Taking into consideration state laws as well as the safety of the situation can help parents determine if they should leave kids alone in the car.
Every parent has been left with the conundrum of what age they could or should leave their kids alone in the car. After all, if just running into the store for a quick minute to grab one item or to return something, it could take longer to get the kids out of the car than it would complete the errand at hand. If the day is not hot and the car can be seen at all times, then no risk seems apparent by securing kids in the car. And in many instances, everything turns out fine. But for those freak, horrible outcomes that could occur, it just may not be worth the risk of leaving kids in the car, regardless of how safe it seems.
Taking blatantly irresponsible parents out of the equation who leave their kids in the car unattended to go meet up with friends, go gambling, or the like, the reasons that parents choose to leave their kids alone in the car does not have malice or reckless intentions behind their actions. Taking into consideration the length of the errand, the temperament of the kids, and weather conditions, most make decisions after weighing the safety options. What does not get factored into the equation is what happens if the errands take longer than anticipated or accidents that could occur when the kids are by themselves in the car. This is because based on past experiences, there have been no problems. But just because nothing happened in the past does not mean it cannot in the future. Call it over cautious but if there is any risk that could be avoided by simply taking kids out of the car, meltdowns and all, that may be something to consider.
Here are some things to think about before leaving kids alone in the car.
Dangers Can Occur In The Blink Of An Eye
No one can live their life in a state of “what ifs.” However, knowing that there are some significant dangers to leaving kids in the car alone may help parents make the decision as to whether they should do so or not.
Heatstroke: Most parents recognize that on a hot summer day, kids should not be left alone in a car. In just a matter of moments, the inside of the car can grow to temperatures that would give heatstroke in a matter of minutes. However, what may not be so clear is that even on cooler days, heatstroke can occur as well.
According to the American Academy of Pediatrics, when the weather is a cool 57 F outside, the temperature of a car can heat up to the point of causing kids to have heatstroke. Depending upon what they are wearing, how the sun is shining on the car, and how protected the car is from the elements, will all determine how quickly the core temperature reaches 107F. As such, there truly are no temperatures that are safe to keep kids in the car for long periods unattended.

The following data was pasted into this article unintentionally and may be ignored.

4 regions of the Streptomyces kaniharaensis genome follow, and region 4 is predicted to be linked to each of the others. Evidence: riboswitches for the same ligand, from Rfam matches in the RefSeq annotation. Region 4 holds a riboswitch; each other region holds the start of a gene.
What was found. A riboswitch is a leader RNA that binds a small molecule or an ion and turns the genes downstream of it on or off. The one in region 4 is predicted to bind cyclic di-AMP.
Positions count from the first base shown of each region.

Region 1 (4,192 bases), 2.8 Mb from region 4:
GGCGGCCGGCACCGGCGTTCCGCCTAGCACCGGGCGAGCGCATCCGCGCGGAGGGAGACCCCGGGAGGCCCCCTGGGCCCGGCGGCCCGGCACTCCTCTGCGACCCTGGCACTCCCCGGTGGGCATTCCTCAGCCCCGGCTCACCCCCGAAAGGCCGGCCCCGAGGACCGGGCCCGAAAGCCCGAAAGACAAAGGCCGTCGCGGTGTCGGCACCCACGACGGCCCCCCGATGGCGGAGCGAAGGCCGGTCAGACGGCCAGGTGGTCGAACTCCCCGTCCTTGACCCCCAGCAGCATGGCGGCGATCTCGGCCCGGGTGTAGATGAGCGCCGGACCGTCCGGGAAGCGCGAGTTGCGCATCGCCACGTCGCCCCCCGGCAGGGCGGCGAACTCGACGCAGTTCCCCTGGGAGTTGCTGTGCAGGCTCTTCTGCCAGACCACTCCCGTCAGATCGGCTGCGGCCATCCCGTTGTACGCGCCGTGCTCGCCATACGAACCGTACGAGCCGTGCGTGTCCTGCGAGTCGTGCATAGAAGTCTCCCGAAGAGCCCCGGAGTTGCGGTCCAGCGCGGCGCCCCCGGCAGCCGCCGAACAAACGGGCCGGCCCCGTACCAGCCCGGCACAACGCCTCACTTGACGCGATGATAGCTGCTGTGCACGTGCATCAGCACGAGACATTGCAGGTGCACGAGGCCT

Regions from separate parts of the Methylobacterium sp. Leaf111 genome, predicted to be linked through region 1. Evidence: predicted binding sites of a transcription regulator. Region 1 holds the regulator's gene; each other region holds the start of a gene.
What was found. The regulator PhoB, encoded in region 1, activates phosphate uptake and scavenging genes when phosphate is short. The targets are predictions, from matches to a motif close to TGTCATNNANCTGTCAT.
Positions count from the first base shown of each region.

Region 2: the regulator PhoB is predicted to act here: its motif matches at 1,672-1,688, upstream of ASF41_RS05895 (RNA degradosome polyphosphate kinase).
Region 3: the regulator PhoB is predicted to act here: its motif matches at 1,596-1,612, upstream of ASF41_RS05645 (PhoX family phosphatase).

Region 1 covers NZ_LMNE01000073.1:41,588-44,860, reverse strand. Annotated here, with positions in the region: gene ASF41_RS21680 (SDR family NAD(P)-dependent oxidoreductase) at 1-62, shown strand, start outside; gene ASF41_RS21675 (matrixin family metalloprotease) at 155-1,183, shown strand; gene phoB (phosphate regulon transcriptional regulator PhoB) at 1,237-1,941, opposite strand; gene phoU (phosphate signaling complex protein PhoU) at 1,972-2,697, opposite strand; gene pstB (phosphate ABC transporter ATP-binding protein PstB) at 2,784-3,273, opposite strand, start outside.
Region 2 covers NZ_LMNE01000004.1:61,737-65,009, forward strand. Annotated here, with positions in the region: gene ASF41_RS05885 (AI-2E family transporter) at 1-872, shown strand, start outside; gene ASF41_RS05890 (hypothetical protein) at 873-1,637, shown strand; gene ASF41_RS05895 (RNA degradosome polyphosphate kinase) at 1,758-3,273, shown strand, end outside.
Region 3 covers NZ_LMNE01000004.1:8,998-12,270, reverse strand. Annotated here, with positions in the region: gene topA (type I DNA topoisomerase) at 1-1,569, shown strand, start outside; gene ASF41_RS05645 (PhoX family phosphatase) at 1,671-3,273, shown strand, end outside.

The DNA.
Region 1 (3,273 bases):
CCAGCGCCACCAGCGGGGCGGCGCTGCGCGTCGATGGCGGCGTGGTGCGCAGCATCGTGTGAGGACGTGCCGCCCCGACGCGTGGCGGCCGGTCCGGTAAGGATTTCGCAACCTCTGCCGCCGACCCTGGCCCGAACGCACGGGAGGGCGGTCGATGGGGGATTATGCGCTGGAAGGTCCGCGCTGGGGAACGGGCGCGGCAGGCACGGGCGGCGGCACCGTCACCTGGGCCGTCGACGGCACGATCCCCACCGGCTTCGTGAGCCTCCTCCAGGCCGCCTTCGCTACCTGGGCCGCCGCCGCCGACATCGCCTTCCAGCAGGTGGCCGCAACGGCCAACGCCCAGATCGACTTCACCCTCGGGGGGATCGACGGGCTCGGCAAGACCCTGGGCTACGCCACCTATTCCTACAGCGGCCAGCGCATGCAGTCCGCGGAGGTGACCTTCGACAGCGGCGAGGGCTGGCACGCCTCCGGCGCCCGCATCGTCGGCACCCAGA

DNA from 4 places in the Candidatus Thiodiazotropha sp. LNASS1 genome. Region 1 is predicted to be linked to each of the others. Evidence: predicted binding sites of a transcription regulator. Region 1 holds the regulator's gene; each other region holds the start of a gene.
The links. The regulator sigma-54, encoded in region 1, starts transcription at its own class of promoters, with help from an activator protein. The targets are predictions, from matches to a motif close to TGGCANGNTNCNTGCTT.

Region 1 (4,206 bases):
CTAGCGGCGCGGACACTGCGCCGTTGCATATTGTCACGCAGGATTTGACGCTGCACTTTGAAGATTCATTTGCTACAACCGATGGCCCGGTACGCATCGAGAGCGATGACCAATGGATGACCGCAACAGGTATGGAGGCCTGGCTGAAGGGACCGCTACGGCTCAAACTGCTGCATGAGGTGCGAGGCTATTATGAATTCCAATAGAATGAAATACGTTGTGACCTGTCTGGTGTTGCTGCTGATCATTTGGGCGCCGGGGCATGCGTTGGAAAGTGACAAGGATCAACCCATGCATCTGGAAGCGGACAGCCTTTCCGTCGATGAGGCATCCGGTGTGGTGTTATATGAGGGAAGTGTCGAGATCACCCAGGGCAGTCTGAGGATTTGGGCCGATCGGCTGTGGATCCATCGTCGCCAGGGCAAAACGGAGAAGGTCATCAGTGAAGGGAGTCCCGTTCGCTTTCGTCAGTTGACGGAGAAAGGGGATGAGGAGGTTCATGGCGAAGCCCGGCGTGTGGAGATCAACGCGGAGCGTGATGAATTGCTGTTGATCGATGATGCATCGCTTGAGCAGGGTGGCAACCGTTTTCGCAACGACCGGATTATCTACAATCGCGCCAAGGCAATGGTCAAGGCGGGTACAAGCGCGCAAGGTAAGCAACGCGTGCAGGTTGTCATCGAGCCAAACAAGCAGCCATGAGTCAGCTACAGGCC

Choking: If kids are in the middle of snacking when the destination for errands is reached, parents do not want to take their snacks away. As such, they leave them in the car to finish eating while the short jaunt to the store is done. However, in a blink of an eye, that snack can become a choking hazard.
According to Safe Ride 4 Kids, when driving along in a car while kids eat, most times, parents do not recognize signs that their kids are choking because choking happens silently. This happens while parents are in the car. If parents are not in the car when choking happens, it could lead to devastating consequences.
Getting out of the car: Depending upon the personality of kids in the car, some may be more adventurous than others. As a result, they may get out of car seats, press buttons, or open car doors. None of which is safe when left in the car unattended.
According to UAB News, parking lots pose a high risk of injury or death for kids. So much so that every year, 5,000 kids are involved with parking lot accidents with over 200 resulting in death, per the publication. And regardless of how careful drivers are trying to be, because kids are “unpredictable,” one sudden move that kids make in the parking lot could become disastrous.
Because parents do not believe their kids would get out of the car when left alone, parking lot safety in this regard does not come to mind. But depending upon how much kids like to explore; this could be a very real risk indeed.
It Varies By State
Whether or not kids are allowed to be in a car alone is something that varies from state to state. And because no two states seem to be on the same page when it comes to their laws, it can be confusing.
Some states do not allow kids to be in the car alone. Period. Others, however, according to KidsAndCars.org, have conditions in which kids are allowed to be alone. It boils down to age, the temperature, and whether there is an older sibling present. As such, before parents consider leaving their kids alone in the car for any amount of time, they should know what their state’s laws are to determine if they are doing so lawfully or not.
Common Sense Should Prevail
via Flickr/Joe Shlabotnik
Regardless of what laws state or how long an errand may take, parents should use common sense when deciding to leave their kids in the car.
For those parents who have kids who are rambunctious and known to wiggle out of their seats, leaving them alone at any point is likely not a good idea. If the temperature is feeling on the warmer side outside, regardless of how long an errand is projected to take, kids should not be left in the car. And if kids are unable to determine if they are in danger of any form and know how to find help, if necessary, they probably need to accompany parents on their errand.
At the end of the day, parents need to ask themselves if the benefits outweigh the risks when leaving kids in the car alone. That will be the answer as to whether it should be done or not.